Assisted Living Communities in Seattle are required to follow a set of rules and regulations that are determined by the state. For more specific information, talk with your local community or Area Agency on Aging.

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The Top Assisted Living Communities in the Seattle Area

In order to find the top assisted living communities in the Seattle area, our team of researchers:

  • Sorted through 104 communities using our unique methodology
  • Spent over 30 hours researching assisted living communities in Seattle
  • Read more than 832 reviews left by residents and their family members

After filtering out facilities that didn’t meet our high standards, we were left with 20 assisted living communities that earned our seal of approval. Through this process we discovered that the average cost of assisted living in the city of Seattle is $6,750, which is higher than the state average of $6,000 and considerably higher than the national average of $4,500.

contributor image
Christina Drumm-Boyd
Certified Senior Advisor (CSA) and Geriatric Care Manager (GCM)
Christina Drumm-Boyd
Certified Senior Advisor (CSA) and Geriatric Care Manager (GCM)

Christina is a Certified Senior Advisor (CSA) and Geriatric Care Manager (GCM) who is passionate about seniors and their families. Along with her staff, Christina works hands-on with each client to find the best solutions for the challenges that often come with aging.

Read on for in-depth information about the top assisted living facilities in Seattle, a brief dive into our methodology for determining the best assisted living communities, and a searchable directory of 104 communities in the Seattle area.

AssistedLiving.org Trusted Communities

AssistedLiving.org spent dozens of hours researching the top assisted living communities in the Seattle area to allow seniors and their families to find the community that’s right for them. Click through the facilities listed below to read in-depth reviews, what residents are saying, and details such as base pricing, room types, and more.

Ballard Landmark
60
Studio, 1 bedroom, 2 bedroom
Independent living, assisted living
$3,000
Ballard Landmark is a high-rise senior living facility in a lively Seattle neighborhood. Located near the Ballard marinas and Market Street, this is a great facility for active seniors. This community also suits independent seniors who need assistance with activities of daily living. Residents enjoy activities like tai chi and yoga, book club discussions, gardening, and cooking. Amenities include an on-site pool and beauty/barber salon, and residents appreciate the healthy, fresh meal options. Residents have a wide variety of in-room amenities to make their homes feel more comfortable, including cable TV, Wi-Fi, washers and dryers, and pets are allowed. Lots of natural light gives the facility an open and attractive appearance.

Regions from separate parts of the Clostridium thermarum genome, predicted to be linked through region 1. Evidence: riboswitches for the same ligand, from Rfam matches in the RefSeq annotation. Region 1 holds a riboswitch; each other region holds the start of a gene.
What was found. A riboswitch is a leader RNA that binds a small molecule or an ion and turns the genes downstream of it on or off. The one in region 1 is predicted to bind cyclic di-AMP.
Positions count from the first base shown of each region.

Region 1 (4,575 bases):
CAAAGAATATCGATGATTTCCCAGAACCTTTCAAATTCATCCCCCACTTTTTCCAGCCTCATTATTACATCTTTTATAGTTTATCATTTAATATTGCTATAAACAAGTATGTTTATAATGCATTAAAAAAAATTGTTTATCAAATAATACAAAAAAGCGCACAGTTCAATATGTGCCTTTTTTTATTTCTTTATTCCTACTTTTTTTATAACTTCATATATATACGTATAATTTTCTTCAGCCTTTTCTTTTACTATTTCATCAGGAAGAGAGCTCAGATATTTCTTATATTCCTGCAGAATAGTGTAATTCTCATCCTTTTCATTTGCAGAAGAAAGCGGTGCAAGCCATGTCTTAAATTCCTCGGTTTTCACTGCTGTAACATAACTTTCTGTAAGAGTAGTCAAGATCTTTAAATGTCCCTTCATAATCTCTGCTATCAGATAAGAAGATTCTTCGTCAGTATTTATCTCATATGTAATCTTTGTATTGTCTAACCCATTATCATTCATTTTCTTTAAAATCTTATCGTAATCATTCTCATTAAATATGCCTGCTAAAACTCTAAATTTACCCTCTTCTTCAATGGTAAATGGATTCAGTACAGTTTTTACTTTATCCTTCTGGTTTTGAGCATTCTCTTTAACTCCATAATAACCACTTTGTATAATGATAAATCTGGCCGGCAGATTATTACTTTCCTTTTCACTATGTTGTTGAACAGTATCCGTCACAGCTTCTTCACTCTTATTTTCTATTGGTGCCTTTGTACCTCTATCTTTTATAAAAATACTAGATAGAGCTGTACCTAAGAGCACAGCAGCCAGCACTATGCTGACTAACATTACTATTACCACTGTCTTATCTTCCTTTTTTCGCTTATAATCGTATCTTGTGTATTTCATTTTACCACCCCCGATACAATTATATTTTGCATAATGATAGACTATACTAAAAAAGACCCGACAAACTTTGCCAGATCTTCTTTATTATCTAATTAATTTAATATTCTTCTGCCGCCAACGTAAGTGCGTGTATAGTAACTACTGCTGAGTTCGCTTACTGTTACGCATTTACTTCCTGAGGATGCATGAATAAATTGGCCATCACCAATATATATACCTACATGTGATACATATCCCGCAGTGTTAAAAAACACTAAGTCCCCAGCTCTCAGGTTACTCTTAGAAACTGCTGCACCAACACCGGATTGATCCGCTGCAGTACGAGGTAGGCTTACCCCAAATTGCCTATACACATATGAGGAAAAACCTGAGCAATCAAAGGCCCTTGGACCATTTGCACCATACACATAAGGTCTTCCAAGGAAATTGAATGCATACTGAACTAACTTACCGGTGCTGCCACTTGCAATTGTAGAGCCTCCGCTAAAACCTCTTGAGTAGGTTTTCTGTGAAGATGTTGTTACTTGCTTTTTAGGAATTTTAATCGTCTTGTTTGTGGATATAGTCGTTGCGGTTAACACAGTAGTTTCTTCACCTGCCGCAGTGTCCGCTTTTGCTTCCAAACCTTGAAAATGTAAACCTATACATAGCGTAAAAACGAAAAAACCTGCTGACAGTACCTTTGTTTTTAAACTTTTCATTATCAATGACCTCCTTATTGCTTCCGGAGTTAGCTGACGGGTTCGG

What Residents are Saying:
Residents appreciate the wide variety of social outings in the community, like the symphony and the theater. Resident families appreciate that the facility is close to the hospitals. One resident family member said, “My mother lives here, and she loves the lively environment.”
4.5 out of 5
(6) Reviews
5433 Leary Rd. NW, Seattle, WA 98107
Bay Vista Commons
Daystar Retirement Village
Emerald City Senior Living
Evergreen Court Retirement
Foss Home and Village
Foundation House at Northgate
Fred Lind Manor
Lakeview of Kirkland
Laurel Cove Community
Nikkei Manor
Norse Home
Northaven Senior Living
Park Place
Patriots Glen
Queen Anne Manor
Sunrise of Mercer Island
The Gardens at Juanita Bay
The Summit at First Hill
Village Concepts of Burien — El Dorado West

Our Methodology

It’s not what we research, but the way we research that makes AssistedLiving.org stand out. We start by identifying problems and challenges in the senior care industry by gaining insight from conversations with industry professionals, older adults, and those that care for them. Next, our research team led by industry experts apply our data-driven research techniques to understand the magnitude of the challenge and how to overcome it. Finally, we present our findings in easy-to-understand guides and studies and share our actionable results with influencers and caregivers, as well as the general public.

Facility Features (40%)

Facility Health Services Graded on health services provided
on the facility including, but not
limited to, on-site nursing,
pharmacy, skilled nursing,
medicine administration, etc

Facility Amenities Graded on the available
amenities.

Affordability Financial assistance acceptance
and overall costs and value.

Residential Quality (40%)

Resident Satisfaction Polling & survey of overall facility satisfaction.

Facility Complaint and Violations Number of complaints and violations the facility had. Taking into account improvement over time.

Online Reviews Aggregated verified online reviews.

Location (20%)

Location-Based Benefits Including, but not limited to, proximity to
hospitals, ambulance response times, senior
resources available, and state and city
financial assistance.

Location Quality Local crime rates, incidents against older
adults, air quality, climate.